'I'm not having this lot coming back.'
Scaffolding was already in place to deal with the render on the walls, which was cracked and letting water by, so fitting the windows was not too much of a problem as long as no once started to quote Gerard Hoffnung's address to the Oxford Union once the pulleys were set up. Weight I can cope with, but not when in hysterics. One sepulchral voice intoning
'And then I met the barrel coming up...' was enough to finish me off.
It was all looking good, but we were two windows short of our full complement and, at some point, the scaffolding would have to come down to attack the rendering on the other walls. The quotes from the builders' merchants had gone up, as we only now needed two. M. Supplice had no more windows, but he did have a suggestion.
There was a chain of discount stockists who held all sorts of end of line stuff like paint, fittings, sanitary ware, barbed wire - but also, windows and doors. They got theirs from the builders' merchants when the experts mismeasured the hole for the window and were said to be reasonable. They only opened at the weekends, thus anticipating Sarkozy's measures to free up French trade by some fifteen years. The force of the wind decided us that there was no alternative, so we hitched on the trailer the next Sunday and wended our way through the bleak winter countryside to the nearest outlet, some two hours' drive from us.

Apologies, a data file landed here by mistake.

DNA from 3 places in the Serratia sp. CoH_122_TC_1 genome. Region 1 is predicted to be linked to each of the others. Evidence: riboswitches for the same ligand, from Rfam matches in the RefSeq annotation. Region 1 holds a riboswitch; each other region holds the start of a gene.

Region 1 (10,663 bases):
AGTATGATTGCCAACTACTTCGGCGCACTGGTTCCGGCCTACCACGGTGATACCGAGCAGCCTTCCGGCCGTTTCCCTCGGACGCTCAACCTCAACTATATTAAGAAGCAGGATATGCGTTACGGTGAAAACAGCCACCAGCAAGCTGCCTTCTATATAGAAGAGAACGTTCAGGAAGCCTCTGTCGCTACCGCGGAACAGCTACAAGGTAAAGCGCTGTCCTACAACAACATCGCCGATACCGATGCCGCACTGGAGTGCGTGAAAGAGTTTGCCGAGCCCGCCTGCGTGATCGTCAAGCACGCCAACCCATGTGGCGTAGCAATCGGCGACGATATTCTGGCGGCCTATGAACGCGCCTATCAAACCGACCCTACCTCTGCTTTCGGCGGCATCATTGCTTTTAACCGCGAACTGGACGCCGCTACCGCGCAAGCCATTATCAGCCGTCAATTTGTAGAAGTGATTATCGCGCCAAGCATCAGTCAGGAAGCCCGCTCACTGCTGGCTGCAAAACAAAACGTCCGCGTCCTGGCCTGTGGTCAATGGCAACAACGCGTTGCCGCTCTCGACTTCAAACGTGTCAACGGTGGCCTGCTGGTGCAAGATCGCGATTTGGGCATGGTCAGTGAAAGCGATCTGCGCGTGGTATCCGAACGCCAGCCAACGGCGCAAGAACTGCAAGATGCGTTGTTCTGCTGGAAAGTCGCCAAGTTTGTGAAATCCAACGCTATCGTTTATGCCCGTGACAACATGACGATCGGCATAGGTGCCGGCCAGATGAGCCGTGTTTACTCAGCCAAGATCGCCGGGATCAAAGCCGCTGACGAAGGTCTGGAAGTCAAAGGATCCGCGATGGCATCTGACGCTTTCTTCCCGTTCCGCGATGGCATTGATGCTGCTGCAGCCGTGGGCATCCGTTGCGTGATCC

We arrived at opening time - ten o'clock - which gave us only two hours until it closed at noon, so it was a relief to find that the window and door section seemed to be well organised, with everything in size marked racks. Inspection and a tape measure quickly showed that these markings bore no correspondence to the contents, so we had to resort to hauling out and measuring anything that looked likely - not forgetting the 5 cm. It was going to be a long job and I began to think that we would never be able to find what we wanted before closing time unless we could have some help.
The lady on the till apologised that she could not leave her post, but indicated the boss who was in the materials yard and suggested I ask him. I found him, well wrapped up in fur lined jacket and leather gloves, sporting dark glasses in the winter gloom, and asked if he could help.
'The workman does all that sort of thing.'
'Where is the workman?'
'He doesn't work on Sundays.'
'Can you help me, then?'
'No, I'm the boss.'
Well, there may have been windows in the size we wanted, but there was no way we could find them before we were thrown out on the dot of noon. The boss was still standing in the yard as his cashier closed the heavy gates behind us.
We eventually found the windows at another branch of the chain where the staff were helpful and managed to beat the deadline for moving the scaffolding, but it was a salutary introduction to French commercial practice and an interesting introduction to the the French mode of measurement.